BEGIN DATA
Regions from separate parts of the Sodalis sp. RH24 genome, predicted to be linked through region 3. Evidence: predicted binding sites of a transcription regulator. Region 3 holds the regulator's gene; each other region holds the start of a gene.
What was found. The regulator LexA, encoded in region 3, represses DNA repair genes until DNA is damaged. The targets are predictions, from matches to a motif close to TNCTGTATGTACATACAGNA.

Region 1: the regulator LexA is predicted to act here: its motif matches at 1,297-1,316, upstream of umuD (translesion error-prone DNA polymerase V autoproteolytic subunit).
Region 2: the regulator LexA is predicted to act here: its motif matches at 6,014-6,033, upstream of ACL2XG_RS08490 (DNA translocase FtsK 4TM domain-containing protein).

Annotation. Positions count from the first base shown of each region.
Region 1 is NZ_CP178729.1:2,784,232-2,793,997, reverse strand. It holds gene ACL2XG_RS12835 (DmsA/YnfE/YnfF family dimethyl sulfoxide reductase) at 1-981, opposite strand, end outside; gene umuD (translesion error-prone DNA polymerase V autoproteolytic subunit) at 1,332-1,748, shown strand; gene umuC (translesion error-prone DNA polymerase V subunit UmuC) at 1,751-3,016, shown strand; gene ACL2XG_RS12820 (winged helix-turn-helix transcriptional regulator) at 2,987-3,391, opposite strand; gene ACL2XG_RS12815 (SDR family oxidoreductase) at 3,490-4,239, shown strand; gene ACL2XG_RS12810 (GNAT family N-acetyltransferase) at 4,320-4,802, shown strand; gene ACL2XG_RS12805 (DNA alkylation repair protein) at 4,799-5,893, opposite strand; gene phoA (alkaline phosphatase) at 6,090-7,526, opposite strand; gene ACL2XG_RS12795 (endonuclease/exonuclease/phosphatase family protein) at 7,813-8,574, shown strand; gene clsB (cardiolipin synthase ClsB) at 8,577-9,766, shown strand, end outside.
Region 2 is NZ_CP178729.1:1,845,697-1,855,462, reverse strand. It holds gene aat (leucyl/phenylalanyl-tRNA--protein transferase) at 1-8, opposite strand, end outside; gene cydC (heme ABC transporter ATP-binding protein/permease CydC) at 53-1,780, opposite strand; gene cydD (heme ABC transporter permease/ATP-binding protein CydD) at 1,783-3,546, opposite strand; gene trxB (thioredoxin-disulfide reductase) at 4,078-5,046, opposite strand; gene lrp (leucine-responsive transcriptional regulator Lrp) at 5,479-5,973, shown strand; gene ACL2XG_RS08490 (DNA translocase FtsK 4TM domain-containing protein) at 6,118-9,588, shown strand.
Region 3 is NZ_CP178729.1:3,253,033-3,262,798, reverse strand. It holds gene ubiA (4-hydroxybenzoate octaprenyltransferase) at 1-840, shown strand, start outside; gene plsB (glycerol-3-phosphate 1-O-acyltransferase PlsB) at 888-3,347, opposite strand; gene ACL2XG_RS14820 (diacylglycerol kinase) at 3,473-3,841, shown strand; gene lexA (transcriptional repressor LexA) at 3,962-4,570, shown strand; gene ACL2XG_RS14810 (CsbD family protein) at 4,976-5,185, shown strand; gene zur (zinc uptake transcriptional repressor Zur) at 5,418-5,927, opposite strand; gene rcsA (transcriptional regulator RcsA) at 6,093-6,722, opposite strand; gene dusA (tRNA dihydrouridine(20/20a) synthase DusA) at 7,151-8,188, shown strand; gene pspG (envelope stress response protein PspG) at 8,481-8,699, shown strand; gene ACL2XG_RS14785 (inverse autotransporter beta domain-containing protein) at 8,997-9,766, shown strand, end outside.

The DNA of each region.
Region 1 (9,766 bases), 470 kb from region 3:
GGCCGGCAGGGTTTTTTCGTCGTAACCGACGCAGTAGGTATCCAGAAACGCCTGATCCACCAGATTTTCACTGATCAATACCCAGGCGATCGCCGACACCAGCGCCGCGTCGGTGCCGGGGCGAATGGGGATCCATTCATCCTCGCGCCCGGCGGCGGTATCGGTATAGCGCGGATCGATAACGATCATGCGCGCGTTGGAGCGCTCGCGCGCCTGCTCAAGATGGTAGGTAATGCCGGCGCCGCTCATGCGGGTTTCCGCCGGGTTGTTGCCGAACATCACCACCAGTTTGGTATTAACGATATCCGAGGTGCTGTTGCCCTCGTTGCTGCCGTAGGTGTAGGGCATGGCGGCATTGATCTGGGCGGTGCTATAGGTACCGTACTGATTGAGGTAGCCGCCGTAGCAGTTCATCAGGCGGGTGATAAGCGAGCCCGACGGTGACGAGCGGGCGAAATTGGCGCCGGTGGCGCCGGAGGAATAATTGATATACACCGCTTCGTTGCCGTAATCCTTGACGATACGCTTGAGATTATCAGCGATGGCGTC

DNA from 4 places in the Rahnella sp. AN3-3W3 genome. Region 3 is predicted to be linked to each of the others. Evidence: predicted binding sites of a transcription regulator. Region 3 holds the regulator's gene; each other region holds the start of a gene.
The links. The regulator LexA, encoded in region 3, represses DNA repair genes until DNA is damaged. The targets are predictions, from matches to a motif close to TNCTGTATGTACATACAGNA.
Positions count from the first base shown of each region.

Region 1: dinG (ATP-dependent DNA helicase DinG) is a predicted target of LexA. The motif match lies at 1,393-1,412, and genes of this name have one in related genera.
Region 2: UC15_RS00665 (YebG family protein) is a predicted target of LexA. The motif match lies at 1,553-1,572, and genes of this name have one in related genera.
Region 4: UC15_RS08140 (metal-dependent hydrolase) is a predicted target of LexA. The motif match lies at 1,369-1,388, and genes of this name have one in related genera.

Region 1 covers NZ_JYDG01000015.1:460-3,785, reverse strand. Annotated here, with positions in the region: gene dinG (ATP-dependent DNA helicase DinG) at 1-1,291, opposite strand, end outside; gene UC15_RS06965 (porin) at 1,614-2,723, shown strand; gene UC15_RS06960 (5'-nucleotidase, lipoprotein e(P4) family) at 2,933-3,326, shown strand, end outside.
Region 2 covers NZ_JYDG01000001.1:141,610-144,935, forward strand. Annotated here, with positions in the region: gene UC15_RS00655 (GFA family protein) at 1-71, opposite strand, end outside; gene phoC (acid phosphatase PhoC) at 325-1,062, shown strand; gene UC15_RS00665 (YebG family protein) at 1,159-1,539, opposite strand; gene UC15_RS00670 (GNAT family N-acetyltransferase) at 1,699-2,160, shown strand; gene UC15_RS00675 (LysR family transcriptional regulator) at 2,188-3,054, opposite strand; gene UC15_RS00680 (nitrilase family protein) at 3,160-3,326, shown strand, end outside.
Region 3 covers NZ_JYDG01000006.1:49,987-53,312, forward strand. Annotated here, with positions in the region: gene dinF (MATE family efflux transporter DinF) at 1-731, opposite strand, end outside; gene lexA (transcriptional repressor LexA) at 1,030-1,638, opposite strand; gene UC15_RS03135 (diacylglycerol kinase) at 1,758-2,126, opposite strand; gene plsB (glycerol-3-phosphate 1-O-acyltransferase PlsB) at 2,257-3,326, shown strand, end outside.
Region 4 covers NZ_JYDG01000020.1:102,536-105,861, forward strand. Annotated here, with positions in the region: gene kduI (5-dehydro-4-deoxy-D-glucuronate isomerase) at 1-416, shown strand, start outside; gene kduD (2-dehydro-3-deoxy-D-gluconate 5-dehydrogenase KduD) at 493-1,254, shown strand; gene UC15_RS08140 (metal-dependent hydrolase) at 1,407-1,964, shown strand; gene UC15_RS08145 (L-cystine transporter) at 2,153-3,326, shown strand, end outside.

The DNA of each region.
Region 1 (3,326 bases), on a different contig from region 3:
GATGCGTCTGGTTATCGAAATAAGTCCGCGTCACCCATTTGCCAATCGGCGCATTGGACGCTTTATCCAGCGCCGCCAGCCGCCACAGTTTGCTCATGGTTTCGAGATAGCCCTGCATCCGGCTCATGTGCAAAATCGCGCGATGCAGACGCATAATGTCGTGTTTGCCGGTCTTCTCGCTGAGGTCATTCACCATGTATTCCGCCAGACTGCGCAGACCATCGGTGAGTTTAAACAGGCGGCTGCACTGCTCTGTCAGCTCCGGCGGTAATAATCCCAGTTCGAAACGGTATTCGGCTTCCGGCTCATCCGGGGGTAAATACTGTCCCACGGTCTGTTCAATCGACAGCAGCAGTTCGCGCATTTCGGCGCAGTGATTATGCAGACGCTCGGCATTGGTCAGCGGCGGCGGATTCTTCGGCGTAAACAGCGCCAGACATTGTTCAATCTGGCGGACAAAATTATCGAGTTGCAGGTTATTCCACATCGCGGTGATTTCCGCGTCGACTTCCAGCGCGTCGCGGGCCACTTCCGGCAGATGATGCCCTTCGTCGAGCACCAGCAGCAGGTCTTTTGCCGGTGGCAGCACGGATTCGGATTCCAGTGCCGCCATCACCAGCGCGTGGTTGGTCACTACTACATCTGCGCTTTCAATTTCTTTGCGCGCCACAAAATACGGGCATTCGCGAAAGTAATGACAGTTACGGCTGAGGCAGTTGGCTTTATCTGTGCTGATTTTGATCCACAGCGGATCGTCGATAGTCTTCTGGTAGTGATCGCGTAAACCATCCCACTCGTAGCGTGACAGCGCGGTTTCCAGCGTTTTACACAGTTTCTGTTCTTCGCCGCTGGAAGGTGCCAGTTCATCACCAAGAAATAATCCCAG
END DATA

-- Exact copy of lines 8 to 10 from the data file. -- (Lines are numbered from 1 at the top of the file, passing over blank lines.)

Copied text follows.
Region 3 is NZ_CP178729.1:3,253,033-3,262,798, reverse strand. It holds gene ubiA (4-hydroxybenzoate octaprenyltransferase) at 1-840, shown strand, start outside; gene plsB (glycerol-3-phosphate 1-O-acyltransferase PlsB) at 888-3,347, opposite strand; gene ACL2XG_RS14820 (diacylglycerol kinase) at 3,473-3,841, shown strand; gene lexA (transcriptional repressor LexA) at 3,962-4,570, shown strand; gene ACL2XG_RS14810 (CsbD family protein) at 4,976-5,185, shown strand; gene zur (zinc uptake transcriptional repressor Zur) at 5,418-5,927, opposite strand; gene rcsA (transcriptional regulator RcsA) at 6,093-6,722, opposite strand; gene dusA (tRNA dihydrouridine(20/20a) synthase DusA) at 7,151-8,188, shown strand; gene pspG (envelope stress response protein PspG) at 8,481-8,699, shown strand; gene ACL2XG_RS14785 (inverse autotransporter beta domain-containing protein) at 8,997-9,766, shown strand, end outside.

The DNA of each region.
Region 1 (9,766 bases), 470 kb from region 3: